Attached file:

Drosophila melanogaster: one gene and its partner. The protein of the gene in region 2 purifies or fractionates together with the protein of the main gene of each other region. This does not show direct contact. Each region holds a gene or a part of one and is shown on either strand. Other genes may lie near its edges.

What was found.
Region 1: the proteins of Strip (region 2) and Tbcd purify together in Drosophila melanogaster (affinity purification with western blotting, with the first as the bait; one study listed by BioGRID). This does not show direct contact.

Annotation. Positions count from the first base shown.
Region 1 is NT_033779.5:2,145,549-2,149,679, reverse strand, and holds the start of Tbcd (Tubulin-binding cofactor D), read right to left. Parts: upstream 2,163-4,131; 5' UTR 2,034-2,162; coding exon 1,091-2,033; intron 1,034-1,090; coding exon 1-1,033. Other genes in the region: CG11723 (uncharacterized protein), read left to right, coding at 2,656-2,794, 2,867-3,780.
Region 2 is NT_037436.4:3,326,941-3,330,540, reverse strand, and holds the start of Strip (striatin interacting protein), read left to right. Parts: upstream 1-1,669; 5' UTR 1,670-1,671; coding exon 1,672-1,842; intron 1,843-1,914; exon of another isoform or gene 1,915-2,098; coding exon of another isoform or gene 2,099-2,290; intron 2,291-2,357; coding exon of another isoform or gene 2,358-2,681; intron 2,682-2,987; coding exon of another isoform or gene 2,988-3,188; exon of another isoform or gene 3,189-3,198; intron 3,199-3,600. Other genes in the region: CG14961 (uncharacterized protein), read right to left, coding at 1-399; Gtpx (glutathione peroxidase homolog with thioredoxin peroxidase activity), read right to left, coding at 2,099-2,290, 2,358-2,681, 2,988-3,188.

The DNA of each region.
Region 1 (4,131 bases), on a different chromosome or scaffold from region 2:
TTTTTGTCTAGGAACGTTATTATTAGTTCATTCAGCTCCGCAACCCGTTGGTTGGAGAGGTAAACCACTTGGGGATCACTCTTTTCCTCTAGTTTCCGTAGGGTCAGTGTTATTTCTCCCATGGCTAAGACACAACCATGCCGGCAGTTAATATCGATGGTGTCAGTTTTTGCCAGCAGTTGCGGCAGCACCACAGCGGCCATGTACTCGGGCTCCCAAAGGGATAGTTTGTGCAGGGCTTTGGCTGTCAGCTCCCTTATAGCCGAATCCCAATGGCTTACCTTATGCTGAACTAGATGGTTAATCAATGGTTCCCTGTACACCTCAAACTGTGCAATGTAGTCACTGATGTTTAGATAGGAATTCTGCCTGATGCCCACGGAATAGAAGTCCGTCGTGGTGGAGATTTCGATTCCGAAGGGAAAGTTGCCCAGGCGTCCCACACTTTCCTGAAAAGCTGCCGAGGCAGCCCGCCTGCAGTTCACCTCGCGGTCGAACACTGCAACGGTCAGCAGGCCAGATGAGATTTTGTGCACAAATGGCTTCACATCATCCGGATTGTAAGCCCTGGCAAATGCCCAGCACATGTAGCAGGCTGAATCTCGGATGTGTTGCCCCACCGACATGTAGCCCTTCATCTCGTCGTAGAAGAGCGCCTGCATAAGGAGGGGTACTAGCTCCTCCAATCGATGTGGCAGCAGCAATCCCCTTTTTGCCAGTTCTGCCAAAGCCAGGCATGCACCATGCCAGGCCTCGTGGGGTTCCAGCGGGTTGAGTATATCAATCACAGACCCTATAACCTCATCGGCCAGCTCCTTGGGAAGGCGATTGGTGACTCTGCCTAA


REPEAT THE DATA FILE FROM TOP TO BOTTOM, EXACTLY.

Drosophila melanogaster: one gene and its partner. The protein of the gene in region 2 purifies or fractionates together with the protein of the main gene of each other region. This does not show direct contact. Each region holds a gene or a part of one and is shown on either strand. Other genes may lie near its edges.

What was found.
Region 1: the proteins of Strip (region 2) and Tbcd purify together in Drosophila melanogaster (affinity purification with western blotting, with the first as the bait; one study listed by BioGRID). This does not show direct contact.

Annotation. Positions count from the first base shown.
Region 1 is NT_033779.5:2,145,549-2,149,679, reverse strand, and holds the start of Tbcd (Tubulin-binding cofactor D), read right to left. Parts: upstream 2,163-4,131; 5' UTR 2,034-2,162; coding exon 1,091-2,033; intron 1,034-1,090; coding exon 1-1,033. Other genes in the region: CG11723 (uncharacterized protein), read left to right, coding at 2,656-2,794, 2,867-3,780.
Region 2 is NT_037436.4:3,326,941-3,330,540, reverse strand, and holds the start of Strip (striatin interacting protein), read left to right. Parts: upstream 1-1,669; 5' UTR 1,670-1,671; coding exon 1,672-1,842; intron 1,843-1,914; exon of another isoform or gene 1,915-2,098; coding exon of another isoform or gene 2,099-2,290; intron 2,291-2,357; coding exon of another isoform or gene 2,358-2,681; intron 2,682-2,987; coding exon of another isoform or gene 2,988-3,188; exon of another isoform or gene 3,189-3,198; intron 3,199-3,600. Other genes in the region: CG14961 (uncharacterized protein), read right to left, coding at 1-399; Gtpx (glutathione peroxidase homolog with thioredoxin peroxidase activity), read right to left, coding at 2,099-2,290, 2,358-2,681, 2,988-3,188.

The DNA of each region.
Region 1 (4,131 bases), on a different chromosome or scaffold from region 2:
TTTTTGTCTAGGAACGTTATTATTAGTTCATTCAGCTCCGCAACCCGTTGGTTGGAGAGGTAAACCACTTGGGGATCACTCTTTTCCTCTAGTTTCCGTAGGGTCAGTGTTATTTCTCCCATGGCTAAGACACAACCATGCCGGCAGTTAATATCGATGGTGTCAGTTTTTGCCAGCAGTTGCGGCAGCACCACAGCGGCCATGTACTCGGGCTCCCAAAGGGATAGTTTGTGCAGGGCTTTGGCTGTCAGCTCCCTTATAGCCGAATCCCAATGGCTTACCTTATGCTGAACTAGATGGTTAATCAATGGTTCCCTGTACACCTCAAACTGTGCAATGTAGTCACTGATGTTTAGATAGGAATTCTGCCTGATGCCCACGGAATAGAAGTCCGTCGTGGTGGAGATTTCGATTCCGAAGGGAAAGTTGCCCAGGCGTCCCACACTTTCCTGAAAAGCTGCCGAGGCAGCCCGCCTGCAGTTCACCTCGCGGTCGAACACTGCAACGGTCAGCAGGCCAGATGAGATTTTGTGCACAAATGGCTTCACATCATCCGGATTGTAAGCCCTGGCAAATGCCCAGCACATGTAGCAGGCTGAATCTCGGATGTGTTGCCCCACCGACATGTAGCCCTTCATCTCGTCGTAGAAGAGCGCCTGCATAAGGAGGGGTACTAGCTCCTCCAATCGATGTGGCAGCAGCAATCCCCTTTTTGCCAGTTCTGCCAAAGCCAGGCATGCACCATGCCAGGCCTCGTGGGGTTCCAGCGGGTTGAGTATATCAATCACAGACCCTATAACCTCATCGGCCAGCTCCTTGGGAAGGCGATTGGTGACTCTGCCTAA